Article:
2 Corinthians 4:17-18. 17 For this light momentary affliction is preparing for us an eternal weight of glory beyond all comparison, 18 as we look not to the things that are seen but to the things that are unseen. For the things that are seen are transient, but the things that are unseen are eternal.
What is your affliction today? Does it feel light and momentary to you? Probably not.
As I write this, a global pandemic, social unrest, economic turmoil, natural disasters, protest, persecution, poverty are all on the news ticker every evening. And on the news ticker of our own hearts are all the ongoing afflictions of our daily lives. Childhood illness, elderly parents, marital conflict, cancer, workplace drama, anxiety and depression, car problems, broken relationships. These things never feel light and momentary, more like heavy and never ending.
So why does Paul call all of this trouble light and momentary? Can’t he see how seriously stressful our lives are?
Of course he can. His life was pretty stressful too (just read 2 Corinthians). But what Paul knows from Christ’s cross is that suffering and glory are not two distinct concepts. They aren’t two different arenas we move back and forth between. We aren’t being asked by God to choose between suffering or glory. The cross of suffering IS the glory. Our suffering becomes our glory. Our suffering prepares, or is “working out” for us an eternal weight of glory.
The answer is in verse 18. Suffering allows us to look at the unseen and eternal realities around us, rather than only the seen and transient realities.
Do you believe that what exists in the present is all that exists? Or is there a reality beyond this present time and space? Simply put, do you believe in the unseen? The eternal?
If you do, then your present suffering can prepare for you a future weight of glory beyond all comparison.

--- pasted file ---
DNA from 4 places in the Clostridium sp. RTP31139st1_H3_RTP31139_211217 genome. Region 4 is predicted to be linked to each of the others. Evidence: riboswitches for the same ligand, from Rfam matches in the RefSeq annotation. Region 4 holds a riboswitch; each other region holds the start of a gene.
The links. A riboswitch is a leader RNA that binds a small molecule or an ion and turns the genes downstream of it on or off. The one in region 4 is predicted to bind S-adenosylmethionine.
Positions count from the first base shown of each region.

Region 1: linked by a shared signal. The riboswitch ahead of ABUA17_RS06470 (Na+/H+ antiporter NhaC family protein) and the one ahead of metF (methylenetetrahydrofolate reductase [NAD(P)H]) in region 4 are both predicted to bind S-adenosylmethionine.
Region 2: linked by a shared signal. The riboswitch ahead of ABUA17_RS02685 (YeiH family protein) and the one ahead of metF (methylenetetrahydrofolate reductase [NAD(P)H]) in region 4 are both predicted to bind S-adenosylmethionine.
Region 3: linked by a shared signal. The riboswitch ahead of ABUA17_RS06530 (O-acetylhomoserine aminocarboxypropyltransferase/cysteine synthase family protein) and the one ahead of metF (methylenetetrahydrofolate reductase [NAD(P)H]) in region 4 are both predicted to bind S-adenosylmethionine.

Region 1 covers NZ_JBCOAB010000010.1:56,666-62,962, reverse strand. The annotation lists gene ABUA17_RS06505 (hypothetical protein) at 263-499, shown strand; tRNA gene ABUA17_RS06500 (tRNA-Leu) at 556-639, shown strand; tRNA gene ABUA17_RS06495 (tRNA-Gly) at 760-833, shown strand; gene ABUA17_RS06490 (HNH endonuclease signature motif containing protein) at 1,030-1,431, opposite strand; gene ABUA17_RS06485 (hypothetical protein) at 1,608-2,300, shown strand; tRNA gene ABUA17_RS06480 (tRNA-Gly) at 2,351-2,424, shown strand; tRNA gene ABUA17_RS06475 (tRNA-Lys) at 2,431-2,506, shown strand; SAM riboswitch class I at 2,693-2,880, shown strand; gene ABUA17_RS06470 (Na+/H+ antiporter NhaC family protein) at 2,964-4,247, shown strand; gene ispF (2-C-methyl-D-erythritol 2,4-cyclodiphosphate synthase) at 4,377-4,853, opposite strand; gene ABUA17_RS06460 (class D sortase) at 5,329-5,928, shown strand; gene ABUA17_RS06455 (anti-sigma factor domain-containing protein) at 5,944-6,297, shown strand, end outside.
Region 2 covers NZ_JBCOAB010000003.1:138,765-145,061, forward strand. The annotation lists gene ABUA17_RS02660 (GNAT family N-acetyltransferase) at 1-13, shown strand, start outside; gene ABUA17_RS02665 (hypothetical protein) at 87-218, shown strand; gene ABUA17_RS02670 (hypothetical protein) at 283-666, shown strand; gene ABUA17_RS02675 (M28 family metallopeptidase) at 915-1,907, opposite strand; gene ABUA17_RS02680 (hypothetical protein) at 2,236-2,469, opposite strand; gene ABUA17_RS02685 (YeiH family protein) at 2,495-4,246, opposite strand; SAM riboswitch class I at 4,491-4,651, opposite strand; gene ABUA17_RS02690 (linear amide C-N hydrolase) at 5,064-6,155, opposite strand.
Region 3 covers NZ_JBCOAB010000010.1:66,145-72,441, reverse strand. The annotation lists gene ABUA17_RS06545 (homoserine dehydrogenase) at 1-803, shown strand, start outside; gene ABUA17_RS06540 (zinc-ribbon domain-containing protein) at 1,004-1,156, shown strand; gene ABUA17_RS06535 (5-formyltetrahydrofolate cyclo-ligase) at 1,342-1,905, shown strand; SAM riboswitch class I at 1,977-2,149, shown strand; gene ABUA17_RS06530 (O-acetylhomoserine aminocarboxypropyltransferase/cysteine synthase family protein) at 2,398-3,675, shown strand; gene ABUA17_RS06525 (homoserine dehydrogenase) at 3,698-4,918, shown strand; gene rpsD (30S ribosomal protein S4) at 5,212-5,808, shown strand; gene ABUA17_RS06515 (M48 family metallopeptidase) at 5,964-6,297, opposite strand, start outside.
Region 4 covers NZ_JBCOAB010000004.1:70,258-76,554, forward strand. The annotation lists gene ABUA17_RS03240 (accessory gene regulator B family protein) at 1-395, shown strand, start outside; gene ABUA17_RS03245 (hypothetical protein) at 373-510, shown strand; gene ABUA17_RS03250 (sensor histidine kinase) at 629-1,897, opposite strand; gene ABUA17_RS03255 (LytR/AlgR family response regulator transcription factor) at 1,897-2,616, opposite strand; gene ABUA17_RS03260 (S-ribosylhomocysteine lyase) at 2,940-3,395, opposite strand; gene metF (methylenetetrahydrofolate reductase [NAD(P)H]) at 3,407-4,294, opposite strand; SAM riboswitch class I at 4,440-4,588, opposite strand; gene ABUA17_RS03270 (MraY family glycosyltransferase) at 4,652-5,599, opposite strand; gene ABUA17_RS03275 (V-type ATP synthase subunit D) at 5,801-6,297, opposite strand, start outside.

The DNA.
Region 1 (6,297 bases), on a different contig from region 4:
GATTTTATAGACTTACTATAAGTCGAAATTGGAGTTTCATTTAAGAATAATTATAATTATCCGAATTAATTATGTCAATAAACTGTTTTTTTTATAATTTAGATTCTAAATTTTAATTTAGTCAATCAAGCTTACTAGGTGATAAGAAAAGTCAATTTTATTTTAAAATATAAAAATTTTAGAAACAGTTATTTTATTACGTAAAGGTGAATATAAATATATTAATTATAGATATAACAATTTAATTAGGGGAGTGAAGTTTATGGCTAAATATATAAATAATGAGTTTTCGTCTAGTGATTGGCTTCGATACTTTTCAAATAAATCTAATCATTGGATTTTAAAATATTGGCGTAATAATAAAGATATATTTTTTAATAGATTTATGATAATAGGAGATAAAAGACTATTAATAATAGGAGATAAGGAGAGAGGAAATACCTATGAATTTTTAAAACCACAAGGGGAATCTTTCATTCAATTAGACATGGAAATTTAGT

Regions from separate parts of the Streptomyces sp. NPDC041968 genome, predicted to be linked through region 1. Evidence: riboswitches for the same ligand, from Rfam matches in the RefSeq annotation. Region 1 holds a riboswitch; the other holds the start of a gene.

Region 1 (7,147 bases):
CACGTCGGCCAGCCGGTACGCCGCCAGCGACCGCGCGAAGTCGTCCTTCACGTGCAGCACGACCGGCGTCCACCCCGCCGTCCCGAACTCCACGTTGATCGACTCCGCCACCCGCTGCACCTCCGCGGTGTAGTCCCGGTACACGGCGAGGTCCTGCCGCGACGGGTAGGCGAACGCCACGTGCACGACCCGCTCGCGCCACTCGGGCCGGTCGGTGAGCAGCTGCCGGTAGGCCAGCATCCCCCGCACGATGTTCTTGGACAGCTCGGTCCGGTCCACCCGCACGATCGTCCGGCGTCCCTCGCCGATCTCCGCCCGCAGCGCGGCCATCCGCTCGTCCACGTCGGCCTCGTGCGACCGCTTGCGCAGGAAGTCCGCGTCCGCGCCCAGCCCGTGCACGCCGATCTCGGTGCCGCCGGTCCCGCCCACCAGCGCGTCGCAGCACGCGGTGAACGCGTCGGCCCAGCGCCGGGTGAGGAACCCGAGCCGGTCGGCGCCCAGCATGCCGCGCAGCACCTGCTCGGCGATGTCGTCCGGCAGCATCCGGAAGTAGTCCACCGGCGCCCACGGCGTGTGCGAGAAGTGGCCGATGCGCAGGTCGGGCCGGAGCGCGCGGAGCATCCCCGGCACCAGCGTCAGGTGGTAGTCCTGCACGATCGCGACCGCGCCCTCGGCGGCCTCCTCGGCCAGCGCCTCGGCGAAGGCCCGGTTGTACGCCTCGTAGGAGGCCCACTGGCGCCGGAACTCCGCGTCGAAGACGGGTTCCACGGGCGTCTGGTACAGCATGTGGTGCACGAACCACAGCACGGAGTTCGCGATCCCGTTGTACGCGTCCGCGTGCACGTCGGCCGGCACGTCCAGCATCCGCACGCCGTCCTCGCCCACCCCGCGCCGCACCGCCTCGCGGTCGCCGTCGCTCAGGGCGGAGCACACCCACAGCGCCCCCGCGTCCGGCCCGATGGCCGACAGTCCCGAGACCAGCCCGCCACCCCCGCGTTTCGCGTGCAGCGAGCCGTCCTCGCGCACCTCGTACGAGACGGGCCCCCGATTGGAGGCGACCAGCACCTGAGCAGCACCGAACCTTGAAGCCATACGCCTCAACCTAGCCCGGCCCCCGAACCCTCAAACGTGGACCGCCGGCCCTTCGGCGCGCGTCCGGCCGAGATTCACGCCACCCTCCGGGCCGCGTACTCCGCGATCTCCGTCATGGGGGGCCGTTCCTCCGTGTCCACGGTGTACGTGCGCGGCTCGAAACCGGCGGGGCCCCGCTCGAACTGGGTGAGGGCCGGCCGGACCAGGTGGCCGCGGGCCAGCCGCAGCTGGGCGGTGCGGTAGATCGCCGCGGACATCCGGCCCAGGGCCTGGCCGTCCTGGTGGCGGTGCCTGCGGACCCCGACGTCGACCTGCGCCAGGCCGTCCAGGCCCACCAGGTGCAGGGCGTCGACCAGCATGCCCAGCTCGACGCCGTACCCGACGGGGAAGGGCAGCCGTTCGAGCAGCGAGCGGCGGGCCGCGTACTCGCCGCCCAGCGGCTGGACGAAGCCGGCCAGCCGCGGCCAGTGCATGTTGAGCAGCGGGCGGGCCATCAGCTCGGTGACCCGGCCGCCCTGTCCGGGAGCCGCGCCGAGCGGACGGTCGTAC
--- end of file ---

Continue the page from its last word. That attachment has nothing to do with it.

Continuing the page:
Christian, your suffering is not a punishment from God. It’s his preparation of your heart for eternal and ever increasing glory. Your suffering is not random or meaningless. It is teaching you to let go of the things of this world, the transient things, so that you can grab hold of the eternal things of Heaven.
When Paul says that we can either be looking at the seen or the unseen, he’s not talking about the visible and invisible. He’s talking more about the present and the future. The temporary and the eternal.
The seen parts of your life are those that are temporary – they won’t live past your death. They’re not part of the everlasting kingdom. Can you name these parts of your life? Money? Job? Car? Pool membership? Vacation? Sex? Yes, all of these. But also your suffering. Cancer. Pain. Divorce. Racism. Difficult relationships. Dying.
But these seen things, these things in the present world, including our suffering, are meant to cause us to look to the unseen things. The things that are eternal. Things that will survive beyond your death. Things that will be in the everlasting kingdom. Can you name these parts of your life? Love? Grace? Faith? Goodness? The eternal kingdom? The presence of Christ!
In this present reality we must fight with our whole hearts to look at the eternal glories of Jesus, rather than the transient glories of the self. We must fight to hope, and believe, and love, knowing that one day all will be made right. We must fight to rest in the life of Jesus, his grace and his love, for this alone makes all suffering not just bearable but glorious.
“To live is Christ” is to live simultaneously in suffering and glory. The glory of God’s grace found in the cruciform life. Knowing that living this cruciform life today prepares for us an experience of grace in the presence of Christ beyond any light or momentary affliction we are going through today.
Is it difficult for you to see your suffering as light and momentary?
You in Christ
How does union with Christ bring hope in your suffering?
Christ in you
How does the future glory that Christ promises you allow you to love, suffer, and give grace today?
Playlist: Suffering and Glory.
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